Jane Thomas and her parents, Dean and Madge, stood dumb-founded as Sky Crystal told them the Japanese company taking over the shopping centre project had other plans for their land. “There going to build a fish processing factory and cold storage plant!”
As Sky delivered her bombshell, the Merlin freezer in the Thomas deli started with a loud clunk. “The biggest in the world,” she added, and the freezer motor roared.
“That can’t be true,” Dean said, struggling to make sense of what he had just heard. “I saw Ray Purvis only the other day. He was still talking about a shopping centre.”
“He would, wouldn’t he?” Sky snorted. “But it is true. His assistant Ralph told me, just this afternoon.”
“Why would Purvis’s assistant tell you a thing like that?” Madge demanded, with a little more force than she intended. “You know what I mean, especially if it’s true.”
“Sorry Mrs T, but it is true. Ralph loves fish, he’s outraged,” Sky said, giving Madge a gentle hug. “Oh Mr Thomas they use those awful drift nets. The vacuum cleaners of the sea that catch everything.”
“We’ve got to stop them,” Jane said urgently.
“That’s what Ralph says too,” Sky agreed. “They won’t get my place. I haven’t signed anything yet.”
“What about us, Dad?” Jane asked looking from her father’s ashen face to that of her mother. “Will we have to sell?”
Dean shrugged his shoulders, his voice just a thin whisper. “We’re cactus. I’ve already signed.”
“What a bummer,” Sky said and walked to the front door of the shop. “I’m going to meditate on it. That always helps.”
Sky gentle closed the door after leaving, as though not to disturb the depressing solemnity of the moment. Madge’s reaction was very different. She was furious and ready to fight.
“Forget the meditating bullshit,” Madge shouted as she snatched up a piece of butcher’s paper from the counter. “I’ll do for the buggers right now!”
Madge strode towards the kitchen door. For years, she had put the names of those who caused her harm in the freezer compartment of the family fridge. Technological voodooism to help salve a battered soul even though in her heart or hearts Madge knew it could not possibly affect the actual person.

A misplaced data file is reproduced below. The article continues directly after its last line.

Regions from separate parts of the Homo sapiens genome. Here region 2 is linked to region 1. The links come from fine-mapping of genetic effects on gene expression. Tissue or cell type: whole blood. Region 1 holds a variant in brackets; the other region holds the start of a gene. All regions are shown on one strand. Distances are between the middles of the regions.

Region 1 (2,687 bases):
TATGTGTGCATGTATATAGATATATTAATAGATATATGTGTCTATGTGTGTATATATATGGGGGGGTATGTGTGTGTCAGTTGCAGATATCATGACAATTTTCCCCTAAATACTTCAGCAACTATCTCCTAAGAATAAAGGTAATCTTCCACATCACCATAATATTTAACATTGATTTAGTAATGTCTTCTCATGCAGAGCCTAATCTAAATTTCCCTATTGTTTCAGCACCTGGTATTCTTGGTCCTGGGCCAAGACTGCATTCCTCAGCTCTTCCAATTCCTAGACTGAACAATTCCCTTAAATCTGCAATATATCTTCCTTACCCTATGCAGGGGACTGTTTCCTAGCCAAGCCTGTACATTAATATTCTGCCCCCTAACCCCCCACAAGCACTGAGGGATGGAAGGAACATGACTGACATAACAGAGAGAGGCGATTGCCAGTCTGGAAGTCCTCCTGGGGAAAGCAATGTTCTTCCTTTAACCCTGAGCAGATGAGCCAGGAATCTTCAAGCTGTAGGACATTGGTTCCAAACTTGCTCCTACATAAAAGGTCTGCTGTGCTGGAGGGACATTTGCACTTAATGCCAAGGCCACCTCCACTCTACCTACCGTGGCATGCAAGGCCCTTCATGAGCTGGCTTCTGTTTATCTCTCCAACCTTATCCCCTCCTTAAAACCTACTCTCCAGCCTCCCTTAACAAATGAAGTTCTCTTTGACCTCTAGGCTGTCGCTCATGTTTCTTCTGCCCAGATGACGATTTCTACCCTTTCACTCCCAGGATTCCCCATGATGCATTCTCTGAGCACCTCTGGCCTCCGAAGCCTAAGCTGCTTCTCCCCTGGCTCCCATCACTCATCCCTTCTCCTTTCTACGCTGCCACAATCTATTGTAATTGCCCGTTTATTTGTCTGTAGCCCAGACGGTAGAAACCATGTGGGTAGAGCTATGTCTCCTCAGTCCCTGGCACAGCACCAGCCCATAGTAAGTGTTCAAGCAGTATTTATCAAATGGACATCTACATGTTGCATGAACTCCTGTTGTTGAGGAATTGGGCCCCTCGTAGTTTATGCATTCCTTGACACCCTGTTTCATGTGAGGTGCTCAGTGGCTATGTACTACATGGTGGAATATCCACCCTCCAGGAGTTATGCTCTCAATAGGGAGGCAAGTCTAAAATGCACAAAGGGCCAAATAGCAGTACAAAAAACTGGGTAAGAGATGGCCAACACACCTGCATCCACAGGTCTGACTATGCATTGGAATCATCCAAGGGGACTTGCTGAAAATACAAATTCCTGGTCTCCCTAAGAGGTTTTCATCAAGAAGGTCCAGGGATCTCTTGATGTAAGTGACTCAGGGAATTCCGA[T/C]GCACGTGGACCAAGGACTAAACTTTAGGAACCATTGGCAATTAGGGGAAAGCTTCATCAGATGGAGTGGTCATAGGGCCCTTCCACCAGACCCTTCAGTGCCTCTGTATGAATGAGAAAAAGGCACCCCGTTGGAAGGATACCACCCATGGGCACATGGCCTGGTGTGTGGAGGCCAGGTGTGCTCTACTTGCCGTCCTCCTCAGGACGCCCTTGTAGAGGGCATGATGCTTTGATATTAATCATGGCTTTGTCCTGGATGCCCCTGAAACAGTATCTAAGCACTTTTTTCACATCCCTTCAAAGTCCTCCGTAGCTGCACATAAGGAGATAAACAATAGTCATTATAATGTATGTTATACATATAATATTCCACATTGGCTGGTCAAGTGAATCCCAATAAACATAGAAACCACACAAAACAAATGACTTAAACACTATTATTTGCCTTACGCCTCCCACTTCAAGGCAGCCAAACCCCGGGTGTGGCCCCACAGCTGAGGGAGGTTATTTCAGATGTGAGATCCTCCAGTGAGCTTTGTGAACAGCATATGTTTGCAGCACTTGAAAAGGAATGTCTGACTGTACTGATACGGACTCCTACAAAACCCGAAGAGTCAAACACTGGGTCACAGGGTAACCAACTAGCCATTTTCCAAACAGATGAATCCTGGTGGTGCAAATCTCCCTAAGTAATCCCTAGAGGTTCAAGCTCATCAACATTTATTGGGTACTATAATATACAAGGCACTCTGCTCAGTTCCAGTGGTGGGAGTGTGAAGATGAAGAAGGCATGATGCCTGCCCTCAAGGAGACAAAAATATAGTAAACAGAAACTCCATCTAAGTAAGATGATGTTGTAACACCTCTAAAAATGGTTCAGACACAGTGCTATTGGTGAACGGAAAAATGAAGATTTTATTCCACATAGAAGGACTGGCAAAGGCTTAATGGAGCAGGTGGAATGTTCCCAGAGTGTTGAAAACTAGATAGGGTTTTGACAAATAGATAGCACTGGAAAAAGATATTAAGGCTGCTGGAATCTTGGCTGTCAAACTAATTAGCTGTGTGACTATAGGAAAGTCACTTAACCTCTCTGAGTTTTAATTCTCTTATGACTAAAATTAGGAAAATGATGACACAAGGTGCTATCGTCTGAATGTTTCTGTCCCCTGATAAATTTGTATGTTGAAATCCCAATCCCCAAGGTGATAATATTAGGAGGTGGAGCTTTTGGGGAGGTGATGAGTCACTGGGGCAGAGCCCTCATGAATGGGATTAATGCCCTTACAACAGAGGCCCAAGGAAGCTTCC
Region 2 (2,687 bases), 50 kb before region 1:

The motor of the deli Merlin freezer raced and was soon revving so fast that the vibrations caused the metal frame holding it to shake. Dean called out to his wife, “If we’ve going in for one of your voodoo tricks, why don’t we really put them on ice.”
Thump, thump the freezer chassis banged against the floor as Dean took the sheet of paper from his wife and laid it on the glass top of the Merlin cabinet. Jane passed her father a felt tip pen and on the paper he wrote the names ‘Purvis’, ‘Price’ and St Clair’.
Just as Dean was about to slide open the glass top, Madge stopped him. “You didn’t say their names! Come on, we’ve got to do this properly.”
With one hand, Madge took one of her husband’s hands. “Now make a circle,” she instructed taking hold of a hand offered by Jane. As father and daughter held hands, the circle formed with the paper on the Merlin in the centre. “Now, the full names,” Madge said, and the three members of the Thomas family chanted in unison, “Ray Purvis, Elliott Price, Murray St Clair.”
Dean picked up the paper, opened the vibrating glass top of the Merlin and dropped the names into the freezer.
3.00 AM, the bedside clock glared back at Dean. Dean and Madge had retired to their bedroom above the shop many hours earlier, but neither could sleep.
“Come on love,” Madge said gently. “We decided together. We’re both to blame.”
“I was the one who signed everything away, not you,” Dean replied despondently. “I should have never trusted that bugger Purvis, you didn’t.”
“What’s done is done, Dean,” Madge said firmly. “Let’s see what the lawyer has to say on Monday. Come on, try to get some sleep, tomorrows’ Jane’s big day,” Madge said reminding her husband of the State Rowing Championships that Jane and her friend Ruth Goldsmith were competing in the following day.
From their bedroom they could just hear the sound of the Merlin freezer downstairs, as unbeknown to them it worked for a miracle.
The sale contract, which Dean had signed so carefully with his fountain pen, was still at the top of the pile on Ray Purvis’s desk when the sprinkler system at Purvis Holdings suddenly came on at 3.17 in the morning. Although there was no hint of smoke or excessive heat, water sprayed everywhere.
A jet of water from one of the sprinklers in the ceiling of Ray Purvis’s office soaked the contract. It seemed to be targeted at Dean’s handwriting: The ink smudged, ran and began to wash away. When all trace of Dean’s signature had been obliterated, the sprinklers stopped, just as suddenly as they had started.
In the next episode, “Race Day”, Jane and Ruth get off to rocky start in the double sculls and Abraham Goldsmith reports on the sudden departure of Elliott Price for the ski slopes of Switzerland.